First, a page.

Dragon Teeth is more than just a throwback to Michael Crichton’s earlier writing, it is his earlier writing. A complete manuscript found among Crichton’s copious notes, it is polished, compelling, and without a doubt meets the standards of the only writer to have a number one book, movie, and tv show in the same year. Much closer to The Great Train Robbery than Jurassic Park, Dragon Teeth is a fast-paced historical fiction thriller set in the Wild West. A bored student, William Johnson, gets caught between famed feuding paleontologists Othniel Charles Marsh and Edwin Drinker Cope. Abandoned in Cheyenne, Wyoming, Johnson has to find his way in a world of crime and vice… and survive when he stumbles upon a discovery of historic proportions.
More than fifteen years ago, Philip Pullman took us through worlds both like and unlike our own in His Dark Materials trilogy. In The Book of Dust he delves further into how Lyra came to live in Oxford, embarking on a new trilogy that begins in Lyra’s past, continues in Lyra’s future, and ends somewhere yet to be revealed. Set both before and after His Dark Materials, it is neither prequel nor sequel, but a work that Pullman calls “an equel”, placed beside his earlier works. La Belle Sauvage, the first volume of The Book of Dust, delves into the nature of Dust, the mystical substance that permeates the universe all around us, once again exploring daemons, alethiometers, and the Magisterium. When inquisitive Malcolm finds a secret message about a dangerous substance called Dust, it sets off a whirlwind adventure that culminates in a daring escape from both Magisterium agents and a flood of Biblical proportions with nothing but his wits, his daemon, his canoe, and a baby named Lyra.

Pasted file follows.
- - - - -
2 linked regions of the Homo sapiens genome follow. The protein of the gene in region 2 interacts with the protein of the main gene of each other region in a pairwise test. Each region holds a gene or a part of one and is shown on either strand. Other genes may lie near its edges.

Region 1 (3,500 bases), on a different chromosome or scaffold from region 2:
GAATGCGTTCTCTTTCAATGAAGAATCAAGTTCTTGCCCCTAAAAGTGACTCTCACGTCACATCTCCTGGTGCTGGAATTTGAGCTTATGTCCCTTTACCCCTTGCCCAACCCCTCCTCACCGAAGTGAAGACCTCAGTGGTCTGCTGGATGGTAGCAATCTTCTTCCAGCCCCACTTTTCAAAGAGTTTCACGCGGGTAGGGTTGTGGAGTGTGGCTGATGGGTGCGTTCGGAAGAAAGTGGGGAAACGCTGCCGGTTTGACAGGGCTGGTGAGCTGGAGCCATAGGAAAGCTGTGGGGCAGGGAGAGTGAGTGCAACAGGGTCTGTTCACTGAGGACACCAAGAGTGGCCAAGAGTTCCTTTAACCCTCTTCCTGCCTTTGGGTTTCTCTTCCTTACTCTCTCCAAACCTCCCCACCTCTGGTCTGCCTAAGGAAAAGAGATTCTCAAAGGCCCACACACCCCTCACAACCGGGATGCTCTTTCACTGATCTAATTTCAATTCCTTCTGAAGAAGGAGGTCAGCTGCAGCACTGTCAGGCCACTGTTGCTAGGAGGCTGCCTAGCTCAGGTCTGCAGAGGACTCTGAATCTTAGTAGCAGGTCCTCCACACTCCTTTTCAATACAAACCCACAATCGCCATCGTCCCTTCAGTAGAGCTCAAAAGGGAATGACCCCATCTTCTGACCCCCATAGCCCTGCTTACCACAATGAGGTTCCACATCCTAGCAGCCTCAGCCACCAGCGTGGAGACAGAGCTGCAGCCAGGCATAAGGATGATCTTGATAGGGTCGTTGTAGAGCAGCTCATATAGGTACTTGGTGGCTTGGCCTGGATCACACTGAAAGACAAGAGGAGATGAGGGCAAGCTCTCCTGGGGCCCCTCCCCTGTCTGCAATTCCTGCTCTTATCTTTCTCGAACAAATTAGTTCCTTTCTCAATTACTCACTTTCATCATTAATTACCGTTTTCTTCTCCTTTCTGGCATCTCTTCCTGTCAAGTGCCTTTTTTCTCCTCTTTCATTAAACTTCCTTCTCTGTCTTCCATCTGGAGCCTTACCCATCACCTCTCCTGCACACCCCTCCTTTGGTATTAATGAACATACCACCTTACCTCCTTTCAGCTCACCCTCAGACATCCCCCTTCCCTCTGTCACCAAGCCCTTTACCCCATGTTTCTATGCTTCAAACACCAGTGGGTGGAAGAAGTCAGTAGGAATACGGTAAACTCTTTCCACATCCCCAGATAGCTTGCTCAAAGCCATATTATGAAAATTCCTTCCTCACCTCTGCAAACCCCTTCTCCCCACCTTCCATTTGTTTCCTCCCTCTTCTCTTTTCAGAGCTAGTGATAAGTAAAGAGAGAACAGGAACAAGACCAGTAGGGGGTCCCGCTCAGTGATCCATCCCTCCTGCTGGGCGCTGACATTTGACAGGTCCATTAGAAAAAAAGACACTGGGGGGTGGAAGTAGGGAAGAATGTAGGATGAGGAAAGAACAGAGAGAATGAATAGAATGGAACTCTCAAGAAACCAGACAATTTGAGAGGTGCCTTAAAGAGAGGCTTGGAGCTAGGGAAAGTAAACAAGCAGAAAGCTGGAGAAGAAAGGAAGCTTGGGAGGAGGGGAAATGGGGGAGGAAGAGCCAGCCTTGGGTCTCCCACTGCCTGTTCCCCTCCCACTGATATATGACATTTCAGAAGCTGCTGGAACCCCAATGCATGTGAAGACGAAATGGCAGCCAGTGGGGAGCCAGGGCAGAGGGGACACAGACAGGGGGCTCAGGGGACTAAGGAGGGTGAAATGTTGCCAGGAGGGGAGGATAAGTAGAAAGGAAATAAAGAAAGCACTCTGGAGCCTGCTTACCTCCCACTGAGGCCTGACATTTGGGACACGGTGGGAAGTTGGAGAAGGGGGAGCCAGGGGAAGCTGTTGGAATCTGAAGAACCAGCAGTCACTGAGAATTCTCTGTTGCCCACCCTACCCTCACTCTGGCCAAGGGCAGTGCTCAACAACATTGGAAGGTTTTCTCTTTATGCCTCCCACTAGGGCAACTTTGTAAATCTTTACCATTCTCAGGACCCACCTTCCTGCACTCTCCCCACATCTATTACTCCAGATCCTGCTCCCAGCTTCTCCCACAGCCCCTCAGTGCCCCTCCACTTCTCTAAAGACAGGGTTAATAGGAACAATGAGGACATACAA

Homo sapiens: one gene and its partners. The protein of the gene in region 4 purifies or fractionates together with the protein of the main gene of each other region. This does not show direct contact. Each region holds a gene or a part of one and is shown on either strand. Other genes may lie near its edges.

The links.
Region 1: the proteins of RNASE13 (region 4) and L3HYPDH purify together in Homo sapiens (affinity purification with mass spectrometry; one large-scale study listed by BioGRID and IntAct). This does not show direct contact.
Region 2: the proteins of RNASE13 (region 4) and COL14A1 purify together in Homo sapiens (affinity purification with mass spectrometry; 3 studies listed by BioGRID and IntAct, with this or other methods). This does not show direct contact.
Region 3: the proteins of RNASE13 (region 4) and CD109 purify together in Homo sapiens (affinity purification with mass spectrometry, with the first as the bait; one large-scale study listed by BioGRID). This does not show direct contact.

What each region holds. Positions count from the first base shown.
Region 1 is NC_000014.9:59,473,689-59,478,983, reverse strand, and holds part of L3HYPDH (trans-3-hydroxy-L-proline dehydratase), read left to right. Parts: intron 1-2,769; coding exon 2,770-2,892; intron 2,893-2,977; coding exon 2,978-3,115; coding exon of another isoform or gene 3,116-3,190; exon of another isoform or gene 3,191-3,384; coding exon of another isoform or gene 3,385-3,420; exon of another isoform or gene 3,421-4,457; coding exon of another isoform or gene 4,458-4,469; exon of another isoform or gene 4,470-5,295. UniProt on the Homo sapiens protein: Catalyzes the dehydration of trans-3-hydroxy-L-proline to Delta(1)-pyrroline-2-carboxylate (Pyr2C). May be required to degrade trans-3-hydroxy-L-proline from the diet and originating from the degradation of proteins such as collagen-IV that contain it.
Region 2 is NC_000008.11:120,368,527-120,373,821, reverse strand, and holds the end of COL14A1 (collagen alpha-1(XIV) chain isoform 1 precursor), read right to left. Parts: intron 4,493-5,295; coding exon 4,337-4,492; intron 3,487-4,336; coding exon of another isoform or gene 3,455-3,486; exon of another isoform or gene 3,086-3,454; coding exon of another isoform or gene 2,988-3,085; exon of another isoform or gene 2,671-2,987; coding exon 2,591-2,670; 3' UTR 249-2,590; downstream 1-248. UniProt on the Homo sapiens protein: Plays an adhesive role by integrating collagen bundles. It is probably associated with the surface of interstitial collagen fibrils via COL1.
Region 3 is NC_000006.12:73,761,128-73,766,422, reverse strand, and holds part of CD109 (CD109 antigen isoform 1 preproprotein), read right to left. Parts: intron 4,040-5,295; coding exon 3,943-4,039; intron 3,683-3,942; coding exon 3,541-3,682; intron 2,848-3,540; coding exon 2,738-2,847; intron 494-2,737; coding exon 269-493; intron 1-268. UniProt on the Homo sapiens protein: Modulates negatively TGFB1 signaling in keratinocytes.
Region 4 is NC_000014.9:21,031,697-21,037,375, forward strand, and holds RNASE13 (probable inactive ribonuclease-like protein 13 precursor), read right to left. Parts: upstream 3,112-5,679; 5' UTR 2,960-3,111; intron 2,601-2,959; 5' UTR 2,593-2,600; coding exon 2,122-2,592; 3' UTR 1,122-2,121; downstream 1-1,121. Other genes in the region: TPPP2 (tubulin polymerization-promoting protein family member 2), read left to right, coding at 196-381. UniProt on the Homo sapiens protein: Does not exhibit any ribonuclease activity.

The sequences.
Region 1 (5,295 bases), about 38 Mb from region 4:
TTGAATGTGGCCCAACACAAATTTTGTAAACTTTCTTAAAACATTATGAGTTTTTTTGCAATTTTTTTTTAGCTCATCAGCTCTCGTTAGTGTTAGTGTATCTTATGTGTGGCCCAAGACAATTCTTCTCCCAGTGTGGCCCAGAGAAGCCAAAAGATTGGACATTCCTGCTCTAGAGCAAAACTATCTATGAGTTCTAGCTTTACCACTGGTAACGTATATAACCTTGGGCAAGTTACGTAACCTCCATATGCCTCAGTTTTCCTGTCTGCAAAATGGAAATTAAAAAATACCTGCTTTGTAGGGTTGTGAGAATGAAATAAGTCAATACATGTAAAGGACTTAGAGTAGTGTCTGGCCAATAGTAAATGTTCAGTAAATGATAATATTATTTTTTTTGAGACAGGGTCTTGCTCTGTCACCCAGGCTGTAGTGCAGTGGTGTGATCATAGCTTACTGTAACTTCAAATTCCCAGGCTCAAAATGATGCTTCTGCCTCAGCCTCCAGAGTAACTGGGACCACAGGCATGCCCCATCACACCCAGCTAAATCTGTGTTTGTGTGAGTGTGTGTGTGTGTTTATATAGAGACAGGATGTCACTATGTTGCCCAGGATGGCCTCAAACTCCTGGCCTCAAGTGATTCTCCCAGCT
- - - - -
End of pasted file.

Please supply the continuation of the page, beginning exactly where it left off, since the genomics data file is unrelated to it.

When editor Susan Ryeland receives a new manuscript from one of her best-selling mystery authors, Alan Conway, she has no reason to suspect that it won’t be like his other works. The more she reads, however, the more she begins to think that there is meaning hidden in the book. But the manuscript isn’t finished and Conway is dead. Could the book’s hidden meaning give Susan a clue about Conway’s death?
Magpie Murders starts before you expect it to, doesn’t end when it seems like it is about to, and delights throughout. Mystery fans get the treat of two puzzling deaths and the split structure that Horrowitz employs gives a delayed gratification that is simultaneously infuriating and delightful. Starting as a classic detective novel, readers of Magpie Murders ultimately get to puzzle along with Susan, the editor-turned-detective on the trail of the cause of Conway’s death and maybe even the manuscript’s conclusion as well.